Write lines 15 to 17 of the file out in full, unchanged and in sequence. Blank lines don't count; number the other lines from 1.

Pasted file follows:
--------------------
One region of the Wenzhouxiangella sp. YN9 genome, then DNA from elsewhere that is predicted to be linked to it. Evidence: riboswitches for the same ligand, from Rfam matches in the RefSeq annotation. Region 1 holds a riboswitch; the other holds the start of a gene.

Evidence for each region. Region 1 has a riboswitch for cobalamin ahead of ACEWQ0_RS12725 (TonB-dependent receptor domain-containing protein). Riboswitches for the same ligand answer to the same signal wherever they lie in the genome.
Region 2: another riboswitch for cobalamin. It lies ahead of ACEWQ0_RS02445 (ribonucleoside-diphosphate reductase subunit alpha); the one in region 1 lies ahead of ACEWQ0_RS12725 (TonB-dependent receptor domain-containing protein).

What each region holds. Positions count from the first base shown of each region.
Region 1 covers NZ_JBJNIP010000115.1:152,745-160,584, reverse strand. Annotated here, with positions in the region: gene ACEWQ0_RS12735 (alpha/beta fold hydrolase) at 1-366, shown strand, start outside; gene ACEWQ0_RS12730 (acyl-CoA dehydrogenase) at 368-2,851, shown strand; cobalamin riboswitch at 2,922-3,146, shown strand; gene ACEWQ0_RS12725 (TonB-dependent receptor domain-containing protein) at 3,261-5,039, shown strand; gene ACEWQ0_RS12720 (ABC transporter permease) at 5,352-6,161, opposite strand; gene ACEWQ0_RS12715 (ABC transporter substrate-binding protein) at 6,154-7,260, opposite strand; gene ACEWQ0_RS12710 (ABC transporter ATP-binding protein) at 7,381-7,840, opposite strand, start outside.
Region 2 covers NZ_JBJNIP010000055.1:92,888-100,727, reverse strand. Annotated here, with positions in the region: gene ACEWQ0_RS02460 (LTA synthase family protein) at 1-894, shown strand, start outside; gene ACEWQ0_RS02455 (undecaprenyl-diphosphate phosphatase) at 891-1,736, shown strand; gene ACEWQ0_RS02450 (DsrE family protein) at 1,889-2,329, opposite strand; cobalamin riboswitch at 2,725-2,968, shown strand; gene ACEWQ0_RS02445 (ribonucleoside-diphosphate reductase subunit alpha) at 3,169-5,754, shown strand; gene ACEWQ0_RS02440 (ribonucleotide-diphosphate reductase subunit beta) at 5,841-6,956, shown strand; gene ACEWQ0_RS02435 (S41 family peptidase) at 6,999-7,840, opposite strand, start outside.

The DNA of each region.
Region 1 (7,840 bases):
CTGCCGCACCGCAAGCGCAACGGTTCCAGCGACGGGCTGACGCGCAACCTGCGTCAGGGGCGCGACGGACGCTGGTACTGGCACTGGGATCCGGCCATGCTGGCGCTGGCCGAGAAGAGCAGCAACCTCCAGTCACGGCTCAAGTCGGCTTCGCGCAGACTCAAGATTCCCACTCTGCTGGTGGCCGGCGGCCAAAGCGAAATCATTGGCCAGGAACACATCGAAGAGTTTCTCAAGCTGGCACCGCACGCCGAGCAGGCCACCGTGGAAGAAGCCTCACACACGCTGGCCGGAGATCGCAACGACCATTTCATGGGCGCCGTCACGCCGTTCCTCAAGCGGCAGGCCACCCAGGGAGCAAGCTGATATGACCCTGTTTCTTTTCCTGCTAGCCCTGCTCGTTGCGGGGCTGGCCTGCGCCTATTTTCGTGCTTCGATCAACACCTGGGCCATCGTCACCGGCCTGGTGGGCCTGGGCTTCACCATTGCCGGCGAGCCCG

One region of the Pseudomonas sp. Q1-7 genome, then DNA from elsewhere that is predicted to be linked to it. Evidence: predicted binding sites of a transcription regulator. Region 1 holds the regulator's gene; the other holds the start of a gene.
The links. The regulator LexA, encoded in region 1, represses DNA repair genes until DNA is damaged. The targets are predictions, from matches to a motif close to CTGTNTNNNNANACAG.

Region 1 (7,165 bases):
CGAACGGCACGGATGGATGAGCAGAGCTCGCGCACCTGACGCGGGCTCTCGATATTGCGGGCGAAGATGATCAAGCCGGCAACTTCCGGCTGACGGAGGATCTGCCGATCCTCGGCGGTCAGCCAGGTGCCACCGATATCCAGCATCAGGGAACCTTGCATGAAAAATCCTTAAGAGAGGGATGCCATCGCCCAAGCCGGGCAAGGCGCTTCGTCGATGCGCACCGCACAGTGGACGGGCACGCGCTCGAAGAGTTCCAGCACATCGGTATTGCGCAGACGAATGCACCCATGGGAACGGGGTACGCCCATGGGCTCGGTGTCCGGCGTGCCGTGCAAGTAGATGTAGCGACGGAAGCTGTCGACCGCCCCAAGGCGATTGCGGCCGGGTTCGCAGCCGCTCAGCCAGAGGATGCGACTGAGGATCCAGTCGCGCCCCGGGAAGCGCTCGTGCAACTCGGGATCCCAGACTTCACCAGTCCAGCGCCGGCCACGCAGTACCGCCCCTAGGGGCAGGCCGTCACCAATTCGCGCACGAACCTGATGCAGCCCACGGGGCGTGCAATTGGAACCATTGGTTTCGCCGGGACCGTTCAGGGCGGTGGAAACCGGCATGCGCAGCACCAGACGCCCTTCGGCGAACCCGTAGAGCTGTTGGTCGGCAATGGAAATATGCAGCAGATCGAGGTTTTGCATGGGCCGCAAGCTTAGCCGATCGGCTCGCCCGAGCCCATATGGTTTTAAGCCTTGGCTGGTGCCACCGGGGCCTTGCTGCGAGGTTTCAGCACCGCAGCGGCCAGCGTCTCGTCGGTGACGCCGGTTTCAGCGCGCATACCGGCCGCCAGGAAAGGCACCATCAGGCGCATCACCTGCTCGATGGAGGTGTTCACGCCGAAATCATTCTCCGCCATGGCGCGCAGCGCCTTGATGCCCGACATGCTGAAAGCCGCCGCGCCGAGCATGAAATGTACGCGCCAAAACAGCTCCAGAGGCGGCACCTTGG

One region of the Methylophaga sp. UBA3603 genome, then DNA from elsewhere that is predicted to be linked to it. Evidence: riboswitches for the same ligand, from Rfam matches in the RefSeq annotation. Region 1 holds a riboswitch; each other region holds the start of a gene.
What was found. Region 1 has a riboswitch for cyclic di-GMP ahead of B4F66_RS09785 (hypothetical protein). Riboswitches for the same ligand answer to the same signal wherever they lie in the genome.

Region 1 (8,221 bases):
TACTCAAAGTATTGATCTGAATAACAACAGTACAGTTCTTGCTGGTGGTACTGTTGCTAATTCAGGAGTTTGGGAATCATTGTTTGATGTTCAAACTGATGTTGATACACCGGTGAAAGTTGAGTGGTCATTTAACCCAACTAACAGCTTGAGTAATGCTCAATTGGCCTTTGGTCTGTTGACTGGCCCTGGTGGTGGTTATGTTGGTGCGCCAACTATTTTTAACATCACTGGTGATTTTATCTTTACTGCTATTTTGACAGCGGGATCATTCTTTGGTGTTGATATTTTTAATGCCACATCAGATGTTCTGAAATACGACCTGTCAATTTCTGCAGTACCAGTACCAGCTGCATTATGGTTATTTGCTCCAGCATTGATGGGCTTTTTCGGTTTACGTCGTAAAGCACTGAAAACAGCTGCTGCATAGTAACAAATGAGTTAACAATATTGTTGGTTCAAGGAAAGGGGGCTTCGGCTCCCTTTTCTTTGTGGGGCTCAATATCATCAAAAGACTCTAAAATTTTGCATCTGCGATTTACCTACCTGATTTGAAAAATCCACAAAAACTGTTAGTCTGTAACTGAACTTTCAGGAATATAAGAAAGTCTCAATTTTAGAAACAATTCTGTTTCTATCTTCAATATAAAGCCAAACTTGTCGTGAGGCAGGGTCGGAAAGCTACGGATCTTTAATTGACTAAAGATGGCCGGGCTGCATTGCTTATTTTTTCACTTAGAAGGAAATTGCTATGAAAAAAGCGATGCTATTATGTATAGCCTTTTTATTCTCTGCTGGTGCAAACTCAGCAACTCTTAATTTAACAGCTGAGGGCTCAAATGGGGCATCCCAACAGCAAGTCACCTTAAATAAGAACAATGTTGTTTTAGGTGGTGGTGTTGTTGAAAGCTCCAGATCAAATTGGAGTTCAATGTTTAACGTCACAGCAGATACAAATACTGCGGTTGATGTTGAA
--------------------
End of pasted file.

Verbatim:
What was found. Region 1 has a riboswitch for cyclic di-GMP ahead of B4F66_RS09785 (hypothetical protein). Riboswitches for the same ligand answer to the same signal wherever they lie in the genome.

Region 1 (8,221 bases):
TACTCAAAGTATTGATCTGAATAACAACAGTACAGTTCTTGCTGGTGGTACTGTTGCTAATTCAGGAGTTTGGGAATCATTGTTTGATGTTCAAACTGATGTTGATACACCGGTGAAAGTTGAGTGGTCATTTAACCCAACTAACAGCTTGAGTAATGCTCAATTGGCCTTTGGTCTGTTGACTGGCCCTGGTGGTGGTTATGTTGGTGCGCCAACTATTTTTAACATCACTGGTGATTTTATCTTTACTGCTATTTTGACAGCGGGATCATTCTTTGGTGTTGATATTTTTAATGCCACATCAGATGTTCTGAAATACGACCTGTCAATTTCTGCAGTACCAGTACCAGCTGCATTATGGTTATTTGCTCCAGCATTGATGGGCTTTTTCGGTTTACGTCGTAAAGCACTGAAAACAGCTGCTGCATAGTAACAAATGAGTTAACAATATTGTTGGTTCAAGGAAAGGGGGCTTCGGCTCCCTTTTCTTTGTGGGGCTCAATATCATCAAAAGACTCTAAAATTTTGCATCTGCGATTTACCTACCTGATTTGAAAAATCCACAAAAACTGTTAGTCTGTAACTGAACTTTCAGGAATATAAGAAAGTCTCAATTTTAGAAACAATTCTGTTTCTATCTTCAATATAAAGCCAAACTTGTCGTGAGGCAGGGTCGGAAAGCTACGGATCTTTAATTGACTAAAGATGGCCGGGCTGCATTGCTTATTTTTTCACTTAGAAGGAAATTGCTATGAAAAAAGCGATGCTATTATGTATAGCCTTTTTATTCTCTGCTGGTGCAAACTCAGCAACTCTTAATTTAACAGCTGAGGGCTCAAATGGGGCATCCCAACAGCAAGTCACCTTAAATAAGAACAATGTTGTTTTAGGTGGTGGTGTTGTTGAAAGCTCCAGATCAAATTGGAGTTCAATGTTTAACGTCACAGCAGATACAAATACTGCGGTTGATGTTGAA